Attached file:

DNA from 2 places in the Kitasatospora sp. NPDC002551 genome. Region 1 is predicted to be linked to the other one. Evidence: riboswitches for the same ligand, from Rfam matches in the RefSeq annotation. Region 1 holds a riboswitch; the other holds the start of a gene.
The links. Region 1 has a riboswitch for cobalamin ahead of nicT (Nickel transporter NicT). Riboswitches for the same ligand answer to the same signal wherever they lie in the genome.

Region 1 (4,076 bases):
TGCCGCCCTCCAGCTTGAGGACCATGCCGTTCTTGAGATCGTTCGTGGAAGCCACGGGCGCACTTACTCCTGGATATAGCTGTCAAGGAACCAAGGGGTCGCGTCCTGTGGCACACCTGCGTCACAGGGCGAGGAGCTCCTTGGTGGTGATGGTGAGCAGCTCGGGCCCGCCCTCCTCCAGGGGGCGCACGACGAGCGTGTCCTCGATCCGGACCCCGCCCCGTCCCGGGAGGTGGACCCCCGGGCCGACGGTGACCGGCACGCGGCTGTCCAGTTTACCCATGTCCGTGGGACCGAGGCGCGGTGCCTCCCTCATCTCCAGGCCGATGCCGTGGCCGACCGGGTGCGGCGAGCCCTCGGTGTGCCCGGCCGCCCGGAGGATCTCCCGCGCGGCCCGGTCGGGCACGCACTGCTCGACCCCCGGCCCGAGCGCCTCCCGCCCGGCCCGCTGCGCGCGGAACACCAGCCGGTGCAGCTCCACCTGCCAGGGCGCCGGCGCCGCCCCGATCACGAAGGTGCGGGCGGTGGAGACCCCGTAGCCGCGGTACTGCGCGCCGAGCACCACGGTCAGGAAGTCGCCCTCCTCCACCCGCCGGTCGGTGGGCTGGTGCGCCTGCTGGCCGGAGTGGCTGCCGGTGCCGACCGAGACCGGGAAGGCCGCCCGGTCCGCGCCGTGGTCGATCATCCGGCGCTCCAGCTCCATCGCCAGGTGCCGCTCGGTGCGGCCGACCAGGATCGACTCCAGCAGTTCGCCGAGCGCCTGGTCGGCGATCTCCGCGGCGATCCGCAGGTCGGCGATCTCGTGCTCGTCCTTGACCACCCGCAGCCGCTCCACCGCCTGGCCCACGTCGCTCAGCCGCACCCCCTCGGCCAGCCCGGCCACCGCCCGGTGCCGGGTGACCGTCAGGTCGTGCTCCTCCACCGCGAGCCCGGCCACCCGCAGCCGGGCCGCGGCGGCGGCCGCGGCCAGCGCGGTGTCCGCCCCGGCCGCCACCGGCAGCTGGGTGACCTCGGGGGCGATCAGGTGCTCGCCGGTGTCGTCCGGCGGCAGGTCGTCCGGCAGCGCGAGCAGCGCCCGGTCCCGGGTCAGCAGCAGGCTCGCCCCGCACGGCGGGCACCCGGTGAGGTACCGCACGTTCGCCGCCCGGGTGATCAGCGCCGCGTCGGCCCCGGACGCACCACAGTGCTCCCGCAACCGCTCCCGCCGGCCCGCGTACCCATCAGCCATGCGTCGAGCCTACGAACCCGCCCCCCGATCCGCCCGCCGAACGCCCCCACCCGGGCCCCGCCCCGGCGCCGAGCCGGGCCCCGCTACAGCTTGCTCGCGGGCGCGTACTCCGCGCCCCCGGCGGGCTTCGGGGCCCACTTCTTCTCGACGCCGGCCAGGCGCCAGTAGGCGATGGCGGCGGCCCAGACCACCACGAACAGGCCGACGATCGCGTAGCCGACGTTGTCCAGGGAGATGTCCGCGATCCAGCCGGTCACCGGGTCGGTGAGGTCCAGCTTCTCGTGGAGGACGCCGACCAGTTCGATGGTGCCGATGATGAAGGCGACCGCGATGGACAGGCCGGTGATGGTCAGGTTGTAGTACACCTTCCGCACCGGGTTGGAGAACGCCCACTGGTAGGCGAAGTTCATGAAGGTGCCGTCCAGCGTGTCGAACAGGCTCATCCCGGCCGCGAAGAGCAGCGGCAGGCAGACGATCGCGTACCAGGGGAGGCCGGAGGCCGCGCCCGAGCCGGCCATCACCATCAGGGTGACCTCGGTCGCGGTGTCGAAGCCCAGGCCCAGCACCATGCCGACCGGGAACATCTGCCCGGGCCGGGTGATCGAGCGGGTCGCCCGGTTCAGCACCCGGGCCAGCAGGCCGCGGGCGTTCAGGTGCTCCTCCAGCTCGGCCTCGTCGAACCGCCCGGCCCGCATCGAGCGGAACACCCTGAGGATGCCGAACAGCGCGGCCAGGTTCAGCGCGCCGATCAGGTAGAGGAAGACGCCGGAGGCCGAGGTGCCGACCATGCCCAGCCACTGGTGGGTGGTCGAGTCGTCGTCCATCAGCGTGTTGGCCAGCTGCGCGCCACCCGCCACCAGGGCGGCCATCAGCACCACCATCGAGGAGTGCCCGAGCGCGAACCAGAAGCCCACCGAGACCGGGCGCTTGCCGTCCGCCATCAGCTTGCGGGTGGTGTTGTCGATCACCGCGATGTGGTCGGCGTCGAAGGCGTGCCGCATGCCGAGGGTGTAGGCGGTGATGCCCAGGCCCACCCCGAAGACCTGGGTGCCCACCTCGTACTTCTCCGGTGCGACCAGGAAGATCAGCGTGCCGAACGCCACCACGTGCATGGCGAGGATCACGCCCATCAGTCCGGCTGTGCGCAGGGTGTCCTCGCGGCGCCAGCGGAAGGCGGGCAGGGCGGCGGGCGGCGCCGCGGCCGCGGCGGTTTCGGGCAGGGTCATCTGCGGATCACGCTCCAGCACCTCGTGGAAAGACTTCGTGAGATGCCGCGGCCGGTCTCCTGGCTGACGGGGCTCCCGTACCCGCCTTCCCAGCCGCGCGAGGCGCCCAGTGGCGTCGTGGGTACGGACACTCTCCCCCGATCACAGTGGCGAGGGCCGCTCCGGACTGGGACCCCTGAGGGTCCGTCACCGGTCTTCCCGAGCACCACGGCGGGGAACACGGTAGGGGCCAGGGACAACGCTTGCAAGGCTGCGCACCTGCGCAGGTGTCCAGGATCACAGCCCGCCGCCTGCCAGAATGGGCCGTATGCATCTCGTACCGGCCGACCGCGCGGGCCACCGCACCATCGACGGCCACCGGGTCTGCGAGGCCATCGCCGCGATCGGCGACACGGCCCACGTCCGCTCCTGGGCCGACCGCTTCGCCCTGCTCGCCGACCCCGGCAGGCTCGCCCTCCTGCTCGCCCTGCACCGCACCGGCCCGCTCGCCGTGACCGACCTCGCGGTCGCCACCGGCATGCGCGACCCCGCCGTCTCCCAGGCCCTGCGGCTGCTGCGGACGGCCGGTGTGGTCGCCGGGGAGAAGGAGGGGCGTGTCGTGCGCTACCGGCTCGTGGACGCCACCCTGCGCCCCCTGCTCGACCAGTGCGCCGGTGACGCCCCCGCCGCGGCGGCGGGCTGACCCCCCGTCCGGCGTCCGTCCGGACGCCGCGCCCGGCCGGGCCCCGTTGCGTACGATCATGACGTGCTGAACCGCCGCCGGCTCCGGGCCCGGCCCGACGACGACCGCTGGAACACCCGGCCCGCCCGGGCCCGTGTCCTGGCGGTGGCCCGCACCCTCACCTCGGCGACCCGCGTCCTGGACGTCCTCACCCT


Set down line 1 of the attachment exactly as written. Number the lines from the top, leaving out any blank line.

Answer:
DNA from 2 places in the Kitasatospora sp. NPDC002551 genome. Region 1 is predicted to be linked to the other one. Evidence: riboswitches for the same ligand, from Rfam matches in the RefSeq annotation. Region 1 holds a riboswitch; the other holds the start of a gene.